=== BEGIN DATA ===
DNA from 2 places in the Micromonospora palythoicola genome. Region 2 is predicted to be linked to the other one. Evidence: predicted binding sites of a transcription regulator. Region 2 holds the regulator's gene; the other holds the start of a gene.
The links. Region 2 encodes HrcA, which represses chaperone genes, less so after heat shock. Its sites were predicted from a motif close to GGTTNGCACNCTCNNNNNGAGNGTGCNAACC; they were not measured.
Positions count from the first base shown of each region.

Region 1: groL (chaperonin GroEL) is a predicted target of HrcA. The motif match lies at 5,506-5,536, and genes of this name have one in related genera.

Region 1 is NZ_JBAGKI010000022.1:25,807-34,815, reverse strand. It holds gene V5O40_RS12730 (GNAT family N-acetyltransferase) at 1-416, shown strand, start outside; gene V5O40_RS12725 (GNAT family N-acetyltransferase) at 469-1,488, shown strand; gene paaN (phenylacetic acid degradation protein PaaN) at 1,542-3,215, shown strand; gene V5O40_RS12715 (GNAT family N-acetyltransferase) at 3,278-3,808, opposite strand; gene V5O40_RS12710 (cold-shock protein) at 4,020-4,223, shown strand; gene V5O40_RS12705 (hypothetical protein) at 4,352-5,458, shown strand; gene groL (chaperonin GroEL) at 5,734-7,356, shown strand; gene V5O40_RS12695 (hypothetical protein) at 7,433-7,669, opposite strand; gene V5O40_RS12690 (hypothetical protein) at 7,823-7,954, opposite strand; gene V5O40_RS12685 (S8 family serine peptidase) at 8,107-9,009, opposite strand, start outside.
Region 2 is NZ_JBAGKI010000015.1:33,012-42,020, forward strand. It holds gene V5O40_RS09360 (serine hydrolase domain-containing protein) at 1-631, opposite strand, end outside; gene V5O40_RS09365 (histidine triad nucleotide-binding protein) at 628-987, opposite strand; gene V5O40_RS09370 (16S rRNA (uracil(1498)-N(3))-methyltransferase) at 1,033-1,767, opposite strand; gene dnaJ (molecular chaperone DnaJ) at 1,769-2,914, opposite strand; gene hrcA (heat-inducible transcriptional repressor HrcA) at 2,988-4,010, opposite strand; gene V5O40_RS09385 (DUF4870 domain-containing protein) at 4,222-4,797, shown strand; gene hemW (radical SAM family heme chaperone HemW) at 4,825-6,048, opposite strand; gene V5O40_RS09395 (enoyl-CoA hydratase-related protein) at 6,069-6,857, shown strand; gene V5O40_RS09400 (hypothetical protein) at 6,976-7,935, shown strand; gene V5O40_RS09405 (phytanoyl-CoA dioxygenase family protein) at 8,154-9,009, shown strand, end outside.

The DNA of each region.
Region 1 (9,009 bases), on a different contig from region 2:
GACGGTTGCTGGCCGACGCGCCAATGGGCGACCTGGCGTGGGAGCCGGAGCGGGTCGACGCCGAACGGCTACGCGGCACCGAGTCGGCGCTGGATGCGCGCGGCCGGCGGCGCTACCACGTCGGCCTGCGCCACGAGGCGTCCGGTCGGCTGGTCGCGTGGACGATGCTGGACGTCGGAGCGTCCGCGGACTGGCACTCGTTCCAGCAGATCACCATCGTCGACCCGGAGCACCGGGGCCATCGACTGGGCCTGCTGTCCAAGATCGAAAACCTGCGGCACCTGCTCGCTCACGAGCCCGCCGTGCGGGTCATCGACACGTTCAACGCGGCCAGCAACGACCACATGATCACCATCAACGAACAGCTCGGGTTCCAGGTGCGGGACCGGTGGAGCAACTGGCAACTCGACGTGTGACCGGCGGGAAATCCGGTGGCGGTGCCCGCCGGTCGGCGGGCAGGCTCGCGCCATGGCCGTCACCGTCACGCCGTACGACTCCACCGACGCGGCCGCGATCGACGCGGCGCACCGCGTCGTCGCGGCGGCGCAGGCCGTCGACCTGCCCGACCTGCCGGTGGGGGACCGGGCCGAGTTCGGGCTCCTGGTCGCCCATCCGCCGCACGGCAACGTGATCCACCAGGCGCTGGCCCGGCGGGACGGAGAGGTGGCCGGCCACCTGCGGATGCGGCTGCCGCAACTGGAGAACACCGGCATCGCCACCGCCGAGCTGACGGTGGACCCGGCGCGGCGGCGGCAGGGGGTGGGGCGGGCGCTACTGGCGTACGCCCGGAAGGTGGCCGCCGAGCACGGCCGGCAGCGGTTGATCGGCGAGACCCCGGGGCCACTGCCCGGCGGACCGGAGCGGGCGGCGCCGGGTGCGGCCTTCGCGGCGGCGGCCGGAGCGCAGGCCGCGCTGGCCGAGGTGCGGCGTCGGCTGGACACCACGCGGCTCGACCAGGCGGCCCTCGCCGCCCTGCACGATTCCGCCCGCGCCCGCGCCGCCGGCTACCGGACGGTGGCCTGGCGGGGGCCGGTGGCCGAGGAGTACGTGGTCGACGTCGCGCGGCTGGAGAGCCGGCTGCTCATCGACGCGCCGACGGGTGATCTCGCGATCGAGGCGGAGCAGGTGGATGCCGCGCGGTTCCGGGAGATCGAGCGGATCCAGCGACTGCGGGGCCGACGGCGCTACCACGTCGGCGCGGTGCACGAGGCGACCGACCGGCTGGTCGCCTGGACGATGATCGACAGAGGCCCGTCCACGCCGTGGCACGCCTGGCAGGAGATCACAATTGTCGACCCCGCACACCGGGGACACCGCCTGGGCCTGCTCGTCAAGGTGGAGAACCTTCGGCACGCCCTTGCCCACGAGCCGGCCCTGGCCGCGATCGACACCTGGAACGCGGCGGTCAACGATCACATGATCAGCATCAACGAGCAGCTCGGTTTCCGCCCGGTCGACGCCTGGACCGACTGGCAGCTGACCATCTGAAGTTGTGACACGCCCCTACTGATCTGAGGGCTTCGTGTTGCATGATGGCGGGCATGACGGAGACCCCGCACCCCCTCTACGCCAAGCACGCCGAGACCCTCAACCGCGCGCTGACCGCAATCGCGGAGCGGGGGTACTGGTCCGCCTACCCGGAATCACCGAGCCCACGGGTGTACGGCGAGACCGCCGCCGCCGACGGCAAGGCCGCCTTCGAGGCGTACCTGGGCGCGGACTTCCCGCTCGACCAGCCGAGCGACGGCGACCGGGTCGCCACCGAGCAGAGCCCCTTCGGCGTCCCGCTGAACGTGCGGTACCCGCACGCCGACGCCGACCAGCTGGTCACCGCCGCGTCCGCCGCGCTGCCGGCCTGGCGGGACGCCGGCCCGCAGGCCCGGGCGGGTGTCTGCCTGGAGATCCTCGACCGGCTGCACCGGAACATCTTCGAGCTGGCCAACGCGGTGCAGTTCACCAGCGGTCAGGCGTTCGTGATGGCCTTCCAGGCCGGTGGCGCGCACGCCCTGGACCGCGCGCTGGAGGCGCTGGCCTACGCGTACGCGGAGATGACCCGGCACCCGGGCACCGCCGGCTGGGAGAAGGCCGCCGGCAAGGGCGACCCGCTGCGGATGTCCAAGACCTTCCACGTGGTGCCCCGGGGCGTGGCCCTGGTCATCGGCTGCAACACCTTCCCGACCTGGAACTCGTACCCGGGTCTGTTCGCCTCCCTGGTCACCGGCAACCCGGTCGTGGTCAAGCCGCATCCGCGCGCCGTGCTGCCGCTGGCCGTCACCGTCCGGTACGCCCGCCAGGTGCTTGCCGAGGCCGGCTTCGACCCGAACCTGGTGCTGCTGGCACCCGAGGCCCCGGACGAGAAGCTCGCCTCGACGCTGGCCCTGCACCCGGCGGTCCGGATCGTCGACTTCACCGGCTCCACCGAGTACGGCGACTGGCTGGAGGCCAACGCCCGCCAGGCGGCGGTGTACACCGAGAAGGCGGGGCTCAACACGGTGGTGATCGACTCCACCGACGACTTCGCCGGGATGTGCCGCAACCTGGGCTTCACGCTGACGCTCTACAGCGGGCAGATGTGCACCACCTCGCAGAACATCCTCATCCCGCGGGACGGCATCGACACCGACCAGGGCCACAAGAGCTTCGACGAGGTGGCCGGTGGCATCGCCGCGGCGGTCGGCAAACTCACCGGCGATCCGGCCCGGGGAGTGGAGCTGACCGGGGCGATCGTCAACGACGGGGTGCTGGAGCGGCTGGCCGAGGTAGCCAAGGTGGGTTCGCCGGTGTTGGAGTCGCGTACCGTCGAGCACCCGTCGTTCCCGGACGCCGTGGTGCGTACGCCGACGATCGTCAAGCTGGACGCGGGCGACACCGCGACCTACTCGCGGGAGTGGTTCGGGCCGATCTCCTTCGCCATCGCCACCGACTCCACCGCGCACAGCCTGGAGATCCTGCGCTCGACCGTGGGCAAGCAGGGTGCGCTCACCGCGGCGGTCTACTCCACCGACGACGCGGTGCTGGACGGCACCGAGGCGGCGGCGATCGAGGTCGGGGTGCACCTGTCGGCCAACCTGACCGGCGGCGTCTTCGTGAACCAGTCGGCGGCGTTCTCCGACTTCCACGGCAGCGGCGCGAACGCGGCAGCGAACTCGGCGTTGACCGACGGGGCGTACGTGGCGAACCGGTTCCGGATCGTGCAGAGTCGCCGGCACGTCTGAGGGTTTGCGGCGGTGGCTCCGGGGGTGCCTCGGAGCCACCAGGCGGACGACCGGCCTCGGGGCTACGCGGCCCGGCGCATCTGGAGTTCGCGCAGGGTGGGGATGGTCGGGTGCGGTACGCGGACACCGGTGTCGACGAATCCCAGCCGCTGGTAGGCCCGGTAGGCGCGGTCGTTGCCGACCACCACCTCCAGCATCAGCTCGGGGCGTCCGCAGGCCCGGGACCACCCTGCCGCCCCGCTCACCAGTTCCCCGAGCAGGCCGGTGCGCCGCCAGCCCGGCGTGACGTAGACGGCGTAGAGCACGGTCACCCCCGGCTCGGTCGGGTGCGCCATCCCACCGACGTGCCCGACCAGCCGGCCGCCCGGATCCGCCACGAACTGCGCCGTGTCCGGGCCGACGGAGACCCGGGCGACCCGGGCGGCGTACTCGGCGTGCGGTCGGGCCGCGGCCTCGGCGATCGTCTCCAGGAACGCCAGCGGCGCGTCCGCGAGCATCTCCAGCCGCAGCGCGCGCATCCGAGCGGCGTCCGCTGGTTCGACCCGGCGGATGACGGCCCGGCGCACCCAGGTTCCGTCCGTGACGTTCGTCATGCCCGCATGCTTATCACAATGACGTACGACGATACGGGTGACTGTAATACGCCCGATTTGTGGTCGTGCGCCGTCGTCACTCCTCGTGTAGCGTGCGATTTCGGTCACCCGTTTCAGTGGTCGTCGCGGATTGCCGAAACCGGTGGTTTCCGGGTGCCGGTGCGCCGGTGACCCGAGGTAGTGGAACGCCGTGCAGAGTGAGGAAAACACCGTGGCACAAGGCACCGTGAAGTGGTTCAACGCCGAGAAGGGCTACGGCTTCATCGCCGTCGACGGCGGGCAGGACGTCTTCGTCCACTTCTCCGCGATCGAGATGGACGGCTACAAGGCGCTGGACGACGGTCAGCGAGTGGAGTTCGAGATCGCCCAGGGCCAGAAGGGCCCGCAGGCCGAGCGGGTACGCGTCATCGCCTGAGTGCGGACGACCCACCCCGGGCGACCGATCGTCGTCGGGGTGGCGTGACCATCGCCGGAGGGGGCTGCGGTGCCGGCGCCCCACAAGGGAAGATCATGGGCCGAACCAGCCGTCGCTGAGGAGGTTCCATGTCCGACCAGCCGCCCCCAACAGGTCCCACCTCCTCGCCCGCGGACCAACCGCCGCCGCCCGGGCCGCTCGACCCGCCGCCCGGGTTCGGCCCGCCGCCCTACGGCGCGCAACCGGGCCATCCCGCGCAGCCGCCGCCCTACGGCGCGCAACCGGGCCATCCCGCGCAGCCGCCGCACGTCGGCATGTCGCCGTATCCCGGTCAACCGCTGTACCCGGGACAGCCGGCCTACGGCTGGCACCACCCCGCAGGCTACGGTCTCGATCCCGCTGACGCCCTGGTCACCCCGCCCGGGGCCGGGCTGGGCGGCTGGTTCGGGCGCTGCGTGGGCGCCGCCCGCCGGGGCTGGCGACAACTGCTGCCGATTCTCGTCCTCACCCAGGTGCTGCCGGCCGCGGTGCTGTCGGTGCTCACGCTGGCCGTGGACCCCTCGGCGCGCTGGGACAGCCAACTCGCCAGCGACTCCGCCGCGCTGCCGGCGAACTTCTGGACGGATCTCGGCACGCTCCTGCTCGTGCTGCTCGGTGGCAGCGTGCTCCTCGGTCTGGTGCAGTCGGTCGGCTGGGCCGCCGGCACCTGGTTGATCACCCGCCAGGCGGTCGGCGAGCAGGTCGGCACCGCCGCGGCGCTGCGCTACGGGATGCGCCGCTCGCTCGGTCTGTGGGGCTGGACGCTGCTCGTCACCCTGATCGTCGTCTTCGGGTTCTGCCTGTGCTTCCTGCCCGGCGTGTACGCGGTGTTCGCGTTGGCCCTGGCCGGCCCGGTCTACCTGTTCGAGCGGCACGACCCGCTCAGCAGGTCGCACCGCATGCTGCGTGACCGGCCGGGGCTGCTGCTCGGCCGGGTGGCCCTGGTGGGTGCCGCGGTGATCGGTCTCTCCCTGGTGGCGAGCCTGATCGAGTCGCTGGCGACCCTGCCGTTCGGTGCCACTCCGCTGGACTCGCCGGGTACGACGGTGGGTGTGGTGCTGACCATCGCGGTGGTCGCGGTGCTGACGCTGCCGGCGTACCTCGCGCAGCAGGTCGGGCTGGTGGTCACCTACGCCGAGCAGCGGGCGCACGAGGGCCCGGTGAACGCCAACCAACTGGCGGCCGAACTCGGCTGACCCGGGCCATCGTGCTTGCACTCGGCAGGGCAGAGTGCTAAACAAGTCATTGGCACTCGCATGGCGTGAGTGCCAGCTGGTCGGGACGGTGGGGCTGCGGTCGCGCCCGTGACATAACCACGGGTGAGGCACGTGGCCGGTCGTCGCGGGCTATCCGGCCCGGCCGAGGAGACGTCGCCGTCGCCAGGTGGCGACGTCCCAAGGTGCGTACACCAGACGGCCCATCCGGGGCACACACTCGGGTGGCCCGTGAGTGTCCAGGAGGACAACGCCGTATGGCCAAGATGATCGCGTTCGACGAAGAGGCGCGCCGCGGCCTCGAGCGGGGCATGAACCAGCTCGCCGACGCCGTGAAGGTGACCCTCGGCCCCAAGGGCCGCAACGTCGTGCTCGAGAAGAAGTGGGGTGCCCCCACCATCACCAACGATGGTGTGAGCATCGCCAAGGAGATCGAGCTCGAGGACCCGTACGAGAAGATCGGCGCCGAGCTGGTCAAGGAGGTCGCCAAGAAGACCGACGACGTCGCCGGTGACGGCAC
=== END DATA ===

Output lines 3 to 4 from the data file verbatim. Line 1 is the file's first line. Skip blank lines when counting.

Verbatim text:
Positions count from the first base shown of each region.

Region 1: groL (chaperonin GroEL) is a predicted target of HrcA. The motif match lies at 5,506-5,536, and genes of this name have one in related genera.